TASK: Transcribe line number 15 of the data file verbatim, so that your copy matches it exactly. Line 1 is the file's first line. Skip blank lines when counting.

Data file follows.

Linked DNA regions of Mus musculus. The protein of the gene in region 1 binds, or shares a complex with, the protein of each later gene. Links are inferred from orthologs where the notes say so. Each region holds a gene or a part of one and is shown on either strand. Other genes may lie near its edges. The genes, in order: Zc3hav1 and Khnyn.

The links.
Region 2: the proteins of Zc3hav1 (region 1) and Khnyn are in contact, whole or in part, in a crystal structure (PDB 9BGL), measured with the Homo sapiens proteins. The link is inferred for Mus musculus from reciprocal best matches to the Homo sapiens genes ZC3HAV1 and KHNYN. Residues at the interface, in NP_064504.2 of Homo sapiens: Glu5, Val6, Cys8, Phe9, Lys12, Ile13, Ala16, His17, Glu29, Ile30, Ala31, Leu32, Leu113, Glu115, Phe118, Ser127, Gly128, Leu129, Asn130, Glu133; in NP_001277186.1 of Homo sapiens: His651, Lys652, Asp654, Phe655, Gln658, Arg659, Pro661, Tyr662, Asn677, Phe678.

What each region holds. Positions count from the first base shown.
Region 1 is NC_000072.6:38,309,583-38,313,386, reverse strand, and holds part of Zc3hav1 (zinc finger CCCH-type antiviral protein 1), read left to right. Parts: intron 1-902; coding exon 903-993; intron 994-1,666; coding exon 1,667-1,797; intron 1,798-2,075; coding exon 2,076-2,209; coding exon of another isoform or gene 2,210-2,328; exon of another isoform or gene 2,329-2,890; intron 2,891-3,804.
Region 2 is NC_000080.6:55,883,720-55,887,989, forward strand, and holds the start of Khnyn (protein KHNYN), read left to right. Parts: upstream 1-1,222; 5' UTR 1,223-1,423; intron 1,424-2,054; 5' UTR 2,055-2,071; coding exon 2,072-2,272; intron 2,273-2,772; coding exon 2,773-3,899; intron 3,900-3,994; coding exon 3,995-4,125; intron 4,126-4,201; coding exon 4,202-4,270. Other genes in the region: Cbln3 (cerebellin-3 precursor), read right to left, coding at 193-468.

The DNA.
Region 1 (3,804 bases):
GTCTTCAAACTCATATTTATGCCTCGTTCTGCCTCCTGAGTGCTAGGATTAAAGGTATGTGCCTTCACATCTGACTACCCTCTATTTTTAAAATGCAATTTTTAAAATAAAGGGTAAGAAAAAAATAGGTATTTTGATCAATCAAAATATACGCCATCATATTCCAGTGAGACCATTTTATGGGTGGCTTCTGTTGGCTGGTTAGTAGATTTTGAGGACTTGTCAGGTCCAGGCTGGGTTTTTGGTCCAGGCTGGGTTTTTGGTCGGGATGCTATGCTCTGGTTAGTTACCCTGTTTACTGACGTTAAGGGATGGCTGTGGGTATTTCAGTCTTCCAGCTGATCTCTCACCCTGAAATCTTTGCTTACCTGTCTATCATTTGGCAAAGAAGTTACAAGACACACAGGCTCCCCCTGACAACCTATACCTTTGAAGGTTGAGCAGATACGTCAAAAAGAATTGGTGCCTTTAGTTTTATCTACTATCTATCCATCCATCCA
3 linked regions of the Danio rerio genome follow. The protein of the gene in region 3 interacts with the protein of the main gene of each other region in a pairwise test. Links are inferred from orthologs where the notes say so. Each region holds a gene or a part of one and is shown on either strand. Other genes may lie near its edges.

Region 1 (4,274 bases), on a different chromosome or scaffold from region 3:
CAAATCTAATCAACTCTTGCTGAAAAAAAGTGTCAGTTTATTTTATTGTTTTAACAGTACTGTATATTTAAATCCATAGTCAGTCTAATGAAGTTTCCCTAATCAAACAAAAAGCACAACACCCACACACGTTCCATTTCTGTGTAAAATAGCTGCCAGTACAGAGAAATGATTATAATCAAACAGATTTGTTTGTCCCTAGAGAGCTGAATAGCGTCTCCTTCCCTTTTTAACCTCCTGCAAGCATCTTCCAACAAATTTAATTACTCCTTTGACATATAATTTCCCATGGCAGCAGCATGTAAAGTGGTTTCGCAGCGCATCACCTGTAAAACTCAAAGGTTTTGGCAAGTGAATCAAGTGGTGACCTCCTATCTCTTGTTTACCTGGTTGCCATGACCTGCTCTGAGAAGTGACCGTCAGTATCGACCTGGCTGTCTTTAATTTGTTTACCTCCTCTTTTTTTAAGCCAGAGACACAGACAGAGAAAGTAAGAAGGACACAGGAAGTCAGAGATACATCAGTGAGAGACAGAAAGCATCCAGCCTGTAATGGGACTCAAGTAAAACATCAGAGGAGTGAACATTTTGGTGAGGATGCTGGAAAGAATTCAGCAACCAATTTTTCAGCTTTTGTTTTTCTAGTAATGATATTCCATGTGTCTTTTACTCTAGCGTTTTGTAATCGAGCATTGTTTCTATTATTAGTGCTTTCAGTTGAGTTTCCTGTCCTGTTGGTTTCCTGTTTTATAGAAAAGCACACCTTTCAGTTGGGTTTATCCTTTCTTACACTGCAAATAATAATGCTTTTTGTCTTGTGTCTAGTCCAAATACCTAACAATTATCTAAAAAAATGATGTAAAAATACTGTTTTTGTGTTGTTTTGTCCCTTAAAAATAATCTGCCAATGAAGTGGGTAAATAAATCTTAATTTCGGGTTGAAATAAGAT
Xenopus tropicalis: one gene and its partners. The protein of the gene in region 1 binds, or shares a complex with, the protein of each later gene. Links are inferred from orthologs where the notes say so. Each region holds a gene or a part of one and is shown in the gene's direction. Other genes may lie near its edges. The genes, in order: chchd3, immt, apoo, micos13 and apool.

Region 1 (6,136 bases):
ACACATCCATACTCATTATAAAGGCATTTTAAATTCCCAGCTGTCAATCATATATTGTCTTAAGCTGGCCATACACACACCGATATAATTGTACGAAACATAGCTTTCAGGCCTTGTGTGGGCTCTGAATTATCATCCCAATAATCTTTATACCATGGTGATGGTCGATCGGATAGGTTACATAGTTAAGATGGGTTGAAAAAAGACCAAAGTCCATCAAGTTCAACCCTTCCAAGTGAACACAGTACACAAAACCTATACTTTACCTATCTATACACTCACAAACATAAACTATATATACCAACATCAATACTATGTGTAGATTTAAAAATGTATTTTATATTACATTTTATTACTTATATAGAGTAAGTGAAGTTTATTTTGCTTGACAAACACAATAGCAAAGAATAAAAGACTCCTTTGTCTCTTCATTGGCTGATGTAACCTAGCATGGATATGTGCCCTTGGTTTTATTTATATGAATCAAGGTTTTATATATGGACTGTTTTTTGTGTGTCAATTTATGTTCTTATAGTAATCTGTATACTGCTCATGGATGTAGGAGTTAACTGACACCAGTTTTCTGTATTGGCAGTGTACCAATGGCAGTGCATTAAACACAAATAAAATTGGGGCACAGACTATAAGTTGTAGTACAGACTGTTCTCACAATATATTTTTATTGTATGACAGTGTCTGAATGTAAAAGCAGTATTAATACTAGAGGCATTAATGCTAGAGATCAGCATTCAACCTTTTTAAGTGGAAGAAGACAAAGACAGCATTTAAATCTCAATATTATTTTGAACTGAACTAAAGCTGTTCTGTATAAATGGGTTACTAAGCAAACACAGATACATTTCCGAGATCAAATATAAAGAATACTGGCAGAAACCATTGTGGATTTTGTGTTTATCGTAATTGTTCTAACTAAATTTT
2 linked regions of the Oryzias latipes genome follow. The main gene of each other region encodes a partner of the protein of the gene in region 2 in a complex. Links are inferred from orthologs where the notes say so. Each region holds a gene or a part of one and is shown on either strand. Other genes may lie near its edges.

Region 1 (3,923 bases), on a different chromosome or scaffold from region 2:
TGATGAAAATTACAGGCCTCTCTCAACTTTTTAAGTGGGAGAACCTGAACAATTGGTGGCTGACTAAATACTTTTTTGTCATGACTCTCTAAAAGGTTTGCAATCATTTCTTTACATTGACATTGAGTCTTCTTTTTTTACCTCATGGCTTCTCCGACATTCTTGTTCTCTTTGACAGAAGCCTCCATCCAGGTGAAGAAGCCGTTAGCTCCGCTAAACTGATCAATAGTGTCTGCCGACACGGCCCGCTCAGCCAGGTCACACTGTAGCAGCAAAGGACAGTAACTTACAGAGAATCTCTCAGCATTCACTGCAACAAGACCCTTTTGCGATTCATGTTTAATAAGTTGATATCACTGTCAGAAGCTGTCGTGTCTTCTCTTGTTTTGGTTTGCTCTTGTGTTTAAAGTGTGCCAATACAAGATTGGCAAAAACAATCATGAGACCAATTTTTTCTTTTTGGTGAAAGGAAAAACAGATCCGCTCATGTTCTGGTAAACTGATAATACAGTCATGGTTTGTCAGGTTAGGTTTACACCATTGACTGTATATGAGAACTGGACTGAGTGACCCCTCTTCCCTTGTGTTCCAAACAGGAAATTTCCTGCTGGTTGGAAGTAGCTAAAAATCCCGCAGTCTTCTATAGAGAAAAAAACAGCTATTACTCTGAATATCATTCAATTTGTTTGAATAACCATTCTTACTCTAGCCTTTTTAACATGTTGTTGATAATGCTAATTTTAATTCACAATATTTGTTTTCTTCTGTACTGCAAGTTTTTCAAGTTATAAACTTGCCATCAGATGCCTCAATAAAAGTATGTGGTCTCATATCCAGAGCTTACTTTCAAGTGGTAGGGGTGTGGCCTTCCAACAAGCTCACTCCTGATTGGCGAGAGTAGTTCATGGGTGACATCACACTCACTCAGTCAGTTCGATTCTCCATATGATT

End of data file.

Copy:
ACACATCCATACTCATTATAAAGGCATTTTAAATTCCCAGCTGTCAATCATATATTGTCTTAAGCTGGCCATACACACACCGATATAATTGTACGAAACATAGCTTTCAGGCCTTGTGTGGGCTCTGAATTATCATCCCAATAATCTTTATACCATGGTGATGGTCGATCGGATAGGTTACATAGTTAAGATGGGTTGAAAAAAGACCAAAGTCCATCAAGTTCAACCCTTCCAAGTGAACACAGTACACAAAACCTATACTTTACCTATCTATACACTCACAAACATAAACTATATATACCAACATCAATACTATGTGTAGATTTAAAAATGTATTTTATATTACATTTTATTACTTATATAGAGTAAGTGAAGTTTATTTTGCTTGACAAACACAATAGCAAAGAATAAAAGACTCCTTTGTCTCTTCATTGGCTGATGTAACCTAGCATGGATATGTGCCCTTGGTTTTATTTATATGAATCAAGGTTTTATATATGGACTGTTTTTTGTGTGTCAATTTATGTTCTTATAGTAATCTGTATACTGCTCATGGATGTAGGAGTTAACTGACACCAGTTTTCTGTATTGGCAGTGTACCAATGGCAGTGCATTAAACACAAATAAAATTGGGGCACAGACTATAAGTTGTAGTACAGACTGTTCTCACAATATATTTTTATTGTATGACAGTGTCTGAATGTAAAAGCAGTATTAATACTAGAGGCATTAATGCTAGAGATCAGCATTCAACCTTTTTAAGTGGAAGAAGACAAAGACAGCATTTAAATCTCAATATTATTTTGAACTGAACTAAAGCTGTTCTGTATAAATGGGTTACTAAGCAAACACAGATACATTTCCGAGATCAAATATAAAGAATACTGGCAGAAACCATTGTGGATTTTGTGTTTATCGTAATTGTTCTAACTAAATTTT